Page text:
Why do text files end in Ctrl+Z?
Actually, text files don’t need to end in Ctrl+Z, but the convention persists in certain circles. (Though, fortunately, those circles are awfully small nowadays.) This story requires us to go back to CP/M, the operating system that MS-DOS envisioned itself as a successor to. (Since the 8086 envisioned itself as the successor to the 8080, it was natural that the operating system for the 8086 would view itself as the successor to the primary operating system on the 8080.) In CP/M, files were stored in “sectors” of 128 bytes each. If your file was 64 byte long, it was stored in a full sector. The kicker was that the operating system tracked the size of the file as the number of sectors. So if your file was not an exact multiple of 128 bytes in size, you needed some way to specify where the “real” end-of-file was. That’s where Ctrl+Z came in. By convention, the unused bytes at the end of the last sector were padded with Ctrl+Z characters. According to this convention, if you had a program that read from a file, it should stop when it reads a Ctrl+Z, since that meant that it was now reading the padding. To retain compatibility with CP/M, MS-DOS carried forward the Ctrl+Z convention. That way, when you transferred your files from your old CP/M machine to your new PC, they wouldn’t have garbage at the end.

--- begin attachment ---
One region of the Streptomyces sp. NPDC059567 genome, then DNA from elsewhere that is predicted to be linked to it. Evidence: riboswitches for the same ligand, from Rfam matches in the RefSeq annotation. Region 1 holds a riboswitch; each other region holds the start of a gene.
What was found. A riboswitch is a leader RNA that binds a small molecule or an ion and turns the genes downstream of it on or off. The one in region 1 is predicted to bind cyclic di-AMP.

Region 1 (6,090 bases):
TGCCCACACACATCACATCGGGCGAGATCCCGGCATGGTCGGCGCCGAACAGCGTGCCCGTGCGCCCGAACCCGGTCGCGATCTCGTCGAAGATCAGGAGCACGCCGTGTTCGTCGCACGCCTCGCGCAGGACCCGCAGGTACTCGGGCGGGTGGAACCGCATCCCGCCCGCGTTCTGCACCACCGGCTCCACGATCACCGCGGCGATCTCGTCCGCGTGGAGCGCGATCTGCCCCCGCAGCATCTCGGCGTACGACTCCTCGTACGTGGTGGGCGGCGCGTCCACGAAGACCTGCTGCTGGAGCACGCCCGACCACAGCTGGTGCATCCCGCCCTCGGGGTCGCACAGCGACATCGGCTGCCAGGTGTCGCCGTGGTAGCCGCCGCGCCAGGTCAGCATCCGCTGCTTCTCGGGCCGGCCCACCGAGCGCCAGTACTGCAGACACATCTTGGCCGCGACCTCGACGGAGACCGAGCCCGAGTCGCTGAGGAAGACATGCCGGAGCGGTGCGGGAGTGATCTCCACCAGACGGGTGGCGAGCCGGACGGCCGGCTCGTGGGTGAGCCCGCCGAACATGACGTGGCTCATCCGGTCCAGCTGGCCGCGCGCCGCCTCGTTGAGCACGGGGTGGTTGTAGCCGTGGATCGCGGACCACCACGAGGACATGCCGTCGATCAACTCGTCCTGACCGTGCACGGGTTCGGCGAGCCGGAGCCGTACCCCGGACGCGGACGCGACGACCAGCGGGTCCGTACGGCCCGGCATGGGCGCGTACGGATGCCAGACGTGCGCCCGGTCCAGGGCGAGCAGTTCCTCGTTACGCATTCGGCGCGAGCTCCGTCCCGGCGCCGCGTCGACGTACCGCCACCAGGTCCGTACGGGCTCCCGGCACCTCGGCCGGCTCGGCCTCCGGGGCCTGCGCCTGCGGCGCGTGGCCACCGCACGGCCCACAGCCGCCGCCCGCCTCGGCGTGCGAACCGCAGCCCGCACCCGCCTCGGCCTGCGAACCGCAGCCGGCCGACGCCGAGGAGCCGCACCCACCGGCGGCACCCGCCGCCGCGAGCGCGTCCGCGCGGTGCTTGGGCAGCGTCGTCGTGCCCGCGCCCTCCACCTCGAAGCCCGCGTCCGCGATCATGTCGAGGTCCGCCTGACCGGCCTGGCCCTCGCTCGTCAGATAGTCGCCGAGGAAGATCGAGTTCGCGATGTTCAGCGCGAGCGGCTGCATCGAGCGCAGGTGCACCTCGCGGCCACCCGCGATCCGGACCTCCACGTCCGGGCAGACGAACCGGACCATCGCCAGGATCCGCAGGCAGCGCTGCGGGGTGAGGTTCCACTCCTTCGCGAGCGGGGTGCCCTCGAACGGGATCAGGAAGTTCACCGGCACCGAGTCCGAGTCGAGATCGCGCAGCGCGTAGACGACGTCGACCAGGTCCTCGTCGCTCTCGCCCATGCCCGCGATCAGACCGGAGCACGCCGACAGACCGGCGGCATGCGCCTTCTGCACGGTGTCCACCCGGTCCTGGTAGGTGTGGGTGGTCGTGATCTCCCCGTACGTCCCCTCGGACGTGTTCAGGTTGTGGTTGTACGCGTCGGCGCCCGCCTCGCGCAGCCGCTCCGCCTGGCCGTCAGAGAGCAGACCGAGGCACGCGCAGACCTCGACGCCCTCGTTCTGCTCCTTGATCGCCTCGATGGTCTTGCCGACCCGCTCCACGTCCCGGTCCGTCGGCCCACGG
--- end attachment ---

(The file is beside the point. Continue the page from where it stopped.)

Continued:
Ctrl+Z hasn’t been needed for years; MS-DOS records file sizes in bytes rather than sectors. But the convention lingers in the “COPY” command, for example.